IRA Financial’s Adam Bergman discusses Facebook’s new “cryptocurrency” called Libra and how it will impact investors.
What is Libra?
Libra is the name of Facebook’s entry into the world of digital currency. While not a typical cryptocurrency, such as Bitcoin, it uses the same technology, called Blockchain. Instead, it’s considered a “stablecoin” since it’s not completely decentralized. Traditional cryptos are not backed by anything, including fiat (i.e. dollars) or any government or other agencies. However, Libra is backed by a fund, which has been funded by Facebook and 27 other corporations, such as MasterCard, Uber and Spotify. The fund is invested in bonds and government securities, which limits the volatility.
Essentially, the idea for Libra is to be the new standard in currency. Since it’s not a typical crypto, it’s value won’t see wild swings like Bitcoin. You will be able to send money all over the globe with smaller transaction fees than Western Union or similar services. With the global reach Facebook has, the hope is that anyone can send anyone else payment, whether it’s peer-to-peer or for goods and services.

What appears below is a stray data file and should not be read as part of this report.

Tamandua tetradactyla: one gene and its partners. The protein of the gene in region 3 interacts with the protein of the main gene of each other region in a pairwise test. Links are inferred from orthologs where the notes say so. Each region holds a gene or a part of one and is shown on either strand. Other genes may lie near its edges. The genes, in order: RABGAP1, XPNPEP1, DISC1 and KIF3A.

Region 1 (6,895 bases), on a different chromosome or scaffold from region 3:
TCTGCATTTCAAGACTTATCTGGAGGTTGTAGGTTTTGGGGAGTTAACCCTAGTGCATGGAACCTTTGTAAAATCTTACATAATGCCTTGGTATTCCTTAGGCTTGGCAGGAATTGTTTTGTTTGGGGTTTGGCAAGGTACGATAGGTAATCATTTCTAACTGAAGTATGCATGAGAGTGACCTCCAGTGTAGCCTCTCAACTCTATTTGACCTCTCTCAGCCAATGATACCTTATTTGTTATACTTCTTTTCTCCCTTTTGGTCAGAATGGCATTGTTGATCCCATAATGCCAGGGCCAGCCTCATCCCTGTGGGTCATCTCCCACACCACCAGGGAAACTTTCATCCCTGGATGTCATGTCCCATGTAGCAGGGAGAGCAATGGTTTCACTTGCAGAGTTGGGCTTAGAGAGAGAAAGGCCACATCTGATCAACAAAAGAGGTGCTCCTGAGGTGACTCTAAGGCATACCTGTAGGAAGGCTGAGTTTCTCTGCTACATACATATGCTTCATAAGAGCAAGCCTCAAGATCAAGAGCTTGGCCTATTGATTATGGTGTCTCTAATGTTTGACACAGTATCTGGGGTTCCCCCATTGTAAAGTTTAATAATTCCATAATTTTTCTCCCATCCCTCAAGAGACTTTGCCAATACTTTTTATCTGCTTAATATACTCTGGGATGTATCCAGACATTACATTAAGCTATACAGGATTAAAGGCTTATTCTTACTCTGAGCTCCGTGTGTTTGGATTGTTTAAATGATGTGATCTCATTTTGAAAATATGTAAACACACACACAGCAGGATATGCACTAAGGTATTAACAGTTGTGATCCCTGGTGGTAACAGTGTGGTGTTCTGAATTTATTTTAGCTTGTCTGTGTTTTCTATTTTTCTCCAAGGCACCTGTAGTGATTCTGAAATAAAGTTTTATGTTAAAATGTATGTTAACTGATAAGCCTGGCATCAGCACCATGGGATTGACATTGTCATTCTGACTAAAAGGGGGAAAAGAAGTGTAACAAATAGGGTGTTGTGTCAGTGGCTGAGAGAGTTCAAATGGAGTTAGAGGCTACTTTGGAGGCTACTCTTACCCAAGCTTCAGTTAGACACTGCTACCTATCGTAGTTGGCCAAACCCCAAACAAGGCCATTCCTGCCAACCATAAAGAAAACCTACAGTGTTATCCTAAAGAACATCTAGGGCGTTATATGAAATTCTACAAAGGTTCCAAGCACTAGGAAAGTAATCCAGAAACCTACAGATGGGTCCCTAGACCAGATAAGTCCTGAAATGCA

You won’t need a bank account anymore and can simply use your phone and a digital wallet for all your payments. There are still a ton of hurdles to cross before Libra becomes available. Many have expressed concerns about the privacy of user info with such an enormous undertaking. Check out Libra’s white paper here to learn more.
Should You Invest in Libra?
As we talk about in virtually all of our articles, you can invest in just about anything with your retirement accounts. The most popular option is the Self-Directed IRA. So long as it’s not life insurance, a collectible or constitutes a prohibited transaction, it’s fair game. Libra certainly can be invested in using you IRA or 401(k) plan. But should you?
The upside of big gains is very slim with Libra. Since it’s a stablecoin, we won’t see huge fluctuations with the price. Therefore, the price of one Libra should remain constant. This is just the opposite of Bitcoin and other cryptocurrencies. Since it’s completely decentralized, investors decide if it gains or falls. Just look at the price of Bitcoin. Huge highs, big drops but on the rise again. You won’t see this type of action with Libra. Libra will be a currency that you will use day-to-day, but not as an investment.
We’ve barely seen the tip of the iceberg when it comes to Libra. It could revolutionize world currency as we know it. It could fade away before it even gets off the ground. Who knows? Either way, it’s probably not being added to your portfolio if you’re seeking huge profits.
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